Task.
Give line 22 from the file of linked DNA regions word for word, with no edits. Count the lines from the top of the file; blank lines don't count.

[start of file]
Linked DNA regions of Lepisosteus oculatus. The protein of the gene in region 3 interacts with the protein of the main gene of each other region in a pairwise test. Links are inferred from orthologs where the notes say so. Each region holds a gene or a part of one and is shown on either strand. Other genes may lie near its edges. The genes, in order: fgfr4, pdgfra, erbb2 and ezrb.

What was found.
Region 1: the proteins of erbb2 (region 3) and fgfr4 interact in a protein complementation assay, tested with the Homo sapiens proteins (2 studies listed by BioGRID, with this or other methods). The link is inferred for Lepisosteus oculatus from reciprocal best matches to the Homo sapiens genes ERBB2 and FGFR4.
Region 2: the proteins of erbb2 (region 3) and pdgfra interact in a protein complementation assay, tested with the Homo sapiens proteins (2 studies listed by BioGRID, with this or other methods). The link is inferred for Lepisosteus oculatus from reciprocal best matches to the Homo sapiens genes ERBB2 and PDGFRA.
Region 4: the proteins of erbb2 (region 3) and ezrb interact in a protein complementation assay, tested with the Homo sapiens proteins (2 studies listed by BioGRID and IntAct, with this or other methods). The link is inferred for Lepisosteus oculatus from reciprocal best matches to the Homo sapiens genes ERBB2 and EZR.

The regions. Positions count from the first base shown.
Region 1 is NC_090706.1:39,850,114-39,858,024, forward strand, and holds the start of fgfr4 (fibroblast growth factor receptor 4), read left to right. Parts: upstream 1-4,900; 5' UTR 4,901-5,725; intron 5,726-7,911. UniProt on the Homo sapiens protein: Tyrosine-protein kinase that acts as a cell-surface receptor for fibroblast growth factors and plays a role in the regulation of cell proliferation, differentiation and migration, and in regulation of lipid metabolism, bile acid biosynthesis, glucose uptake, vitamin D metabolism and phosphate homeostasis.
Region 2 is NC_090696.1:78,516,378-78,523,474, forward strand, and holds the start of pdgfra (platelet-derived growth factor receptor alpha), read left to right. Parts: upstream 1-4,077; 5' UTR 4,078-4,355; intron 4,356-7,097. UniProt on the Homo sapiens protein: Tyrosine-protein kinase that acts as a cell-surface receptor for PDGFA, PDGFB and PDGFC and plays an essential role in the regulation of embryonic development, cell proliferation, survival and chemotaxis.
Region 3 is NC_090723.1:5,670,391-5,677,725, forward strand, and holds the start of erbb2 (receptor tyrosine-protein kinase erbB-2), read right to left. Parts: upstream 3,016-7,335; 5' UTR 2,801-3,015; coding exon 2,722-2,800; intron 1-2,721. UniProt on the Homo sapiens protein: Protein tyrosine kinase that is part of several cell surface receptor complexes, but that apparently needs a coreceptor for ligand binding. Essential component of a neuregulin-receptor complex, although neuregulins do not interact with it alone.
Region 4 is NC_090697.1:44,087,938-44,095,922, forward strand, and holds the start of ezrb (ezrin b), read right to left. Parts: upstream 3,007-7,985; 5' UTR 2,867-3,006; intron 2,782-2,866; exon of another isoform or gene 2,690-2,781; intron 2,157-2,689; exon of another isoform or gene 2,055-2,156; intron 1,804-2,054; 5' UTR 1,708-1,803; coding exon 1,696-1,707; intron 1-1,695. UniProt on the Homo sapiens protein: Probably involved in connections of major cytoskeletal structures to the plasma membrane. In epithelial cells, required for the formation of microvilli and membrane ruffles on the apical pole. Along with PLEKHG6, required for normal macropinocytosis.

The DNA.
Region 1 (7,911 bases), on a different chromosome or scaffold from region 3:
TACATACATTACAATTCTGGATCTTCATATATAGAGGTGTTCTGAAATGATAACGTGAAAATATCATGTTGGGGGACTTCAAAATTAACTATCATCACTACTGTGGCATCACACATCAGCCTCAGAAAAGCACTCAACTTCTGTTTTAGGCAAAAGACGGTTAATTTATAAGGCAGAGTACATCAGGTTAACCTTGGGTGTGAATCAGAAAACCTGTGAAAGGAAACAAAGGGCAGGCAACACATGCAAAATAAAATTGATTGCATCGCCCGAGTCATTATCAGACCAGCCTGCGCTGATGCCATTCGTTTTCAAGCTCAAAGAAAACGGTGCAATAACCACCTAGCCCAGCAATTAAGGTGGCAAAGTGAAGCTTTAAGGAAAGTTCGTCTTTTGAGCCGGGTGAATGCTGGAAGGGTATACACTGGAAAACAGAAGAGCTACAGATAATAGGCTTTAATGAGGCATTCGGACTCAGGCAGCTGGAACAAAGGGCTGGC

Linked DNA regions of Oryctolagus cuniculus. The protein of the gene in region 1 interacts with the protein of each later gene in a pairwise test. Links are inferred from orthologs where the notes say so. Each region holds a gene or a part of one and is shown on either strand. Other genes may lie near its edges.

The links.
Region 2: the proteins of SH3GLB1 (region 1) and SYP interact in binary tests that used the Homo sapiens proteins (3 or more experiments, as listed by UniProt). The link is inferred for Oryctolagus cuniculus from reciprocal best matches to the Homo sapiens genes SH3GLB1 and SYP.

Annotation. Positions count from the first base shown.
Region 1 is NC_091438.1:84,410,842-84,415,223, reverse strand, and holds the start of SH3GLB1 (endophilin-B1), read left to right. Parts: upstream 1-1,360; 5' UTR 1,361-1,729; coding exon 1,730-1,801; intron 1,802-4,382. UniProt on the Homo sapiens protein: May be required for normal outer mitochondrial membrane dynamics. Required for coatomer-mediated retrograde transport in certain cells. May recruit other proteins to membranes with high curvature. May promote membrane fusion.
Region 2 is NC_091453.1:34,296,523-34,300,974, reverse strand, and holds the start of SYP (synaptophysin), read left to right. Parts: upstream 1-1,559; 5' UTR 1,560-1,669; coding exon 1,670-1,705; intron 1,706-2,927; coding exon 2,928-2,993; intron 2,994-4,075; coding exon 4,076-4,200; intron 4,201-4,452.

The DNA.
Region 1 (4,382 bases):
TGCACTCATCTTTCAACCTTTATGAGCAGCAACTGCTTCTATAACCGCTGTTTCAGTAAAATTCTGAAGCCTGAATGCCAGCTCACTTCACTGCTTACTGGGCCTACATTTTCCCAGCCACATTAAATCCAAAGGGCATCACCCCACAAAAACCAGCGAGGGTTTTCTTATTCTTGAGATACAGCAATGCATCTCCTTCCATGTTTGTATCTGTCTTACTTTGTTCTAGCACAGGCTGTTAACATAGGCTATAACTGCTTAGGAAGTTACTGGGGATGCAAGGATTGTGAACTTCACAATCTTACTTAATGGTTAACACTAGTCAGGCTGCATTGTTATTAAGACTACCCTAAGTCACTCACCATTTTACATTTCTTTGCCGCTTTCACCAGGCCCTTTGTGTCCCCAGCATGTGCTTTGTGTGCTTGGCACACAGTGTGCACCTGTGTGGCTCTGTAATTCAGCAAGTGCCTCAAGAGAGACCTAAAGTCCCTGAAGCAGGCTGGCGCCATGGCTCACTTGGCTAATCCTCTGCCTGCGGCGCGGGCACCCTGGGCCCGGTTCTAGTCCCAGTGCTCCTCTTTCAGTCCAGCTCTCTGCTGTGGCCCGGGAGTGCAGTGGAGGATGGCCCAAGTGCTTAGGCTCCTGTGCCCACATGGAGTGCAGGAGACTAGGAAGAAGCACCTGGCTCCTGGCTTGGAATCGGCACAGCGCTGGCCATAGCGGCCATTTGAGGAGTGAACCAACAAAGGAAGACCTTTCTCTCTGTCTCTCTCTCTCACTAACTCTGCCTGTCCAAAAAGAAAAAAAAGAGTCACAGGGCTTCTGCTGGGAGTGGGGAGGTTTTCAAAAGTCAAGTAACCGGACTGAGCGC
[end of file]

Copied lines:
TGCACTCATCTTTCAACCTTTATGAGCAGCAACTGCTTCTATAACCGCTGTTTCAGTAAAATTCTGAAGCCTGAATGCCAGCTCACTTCACTGCTTACTGGGCCTACATTTTCCCAGCCACATTAAATCCAAAGGGCATCACCCCACAAAAACCAGCGAGGGTTTTCTTATTCTTGAGATACAGCAATGCATCTCCTTCCATGTTTGTATCTGTCTTACTTTGTTCTAGCACAGGCTGTTAACATAGGCTATAACTGCTTAGGAAGTTACTGGGGATGCAAGGATTGTGAACTTCACAATCTTACTTAATGGTTAACACTAGTCAGGCTGCATTGTTATTAAGACTACCCTAAGTCACTCACCATTTTACATTTCTTTGCCGCTTTCACCAGGCCCTTTGTGTCCCCAGCATGTGCTTTGTGTGCTTGGCACACAGTGTGCACCTGTGTGGCTCTGTAATTCAGCAAGTGCCTCAAGAGAGACCTAAAGTCCCTGAAGCAGGCTGGCGCCATGGCTCACTTGGCTAATCCTCTGCCTGCGGCGCGGGCACCCTGGGCCCGGTTCTAGTCCCAGTGCTCCTCTTTCAGTCCAGCTCTCTGCTGTGGCCCGGGAGTGCAGTGGAGGATGGCCCAAGTGCTTAGGCTCCTGTGCCCACATGGAGTGCAGGAGACTAGGAAGAAGCACCTGGCTCCTGGCTTGGAATCGGCACAGCGCTGGCCATAGCGGCCATTTGAGGAGTGAACCAACAAAGGAAGACCTTTCTCTCTGTCTCTCTCTCTCACTAACTCTGCCTGTCCAAAAAGAAAAAAAAGAGTCACAGGGCTTCTGCTGGGAGTGGGGAGGTTTTCAAAAGTCAAGTAACCGGACTGAGCGC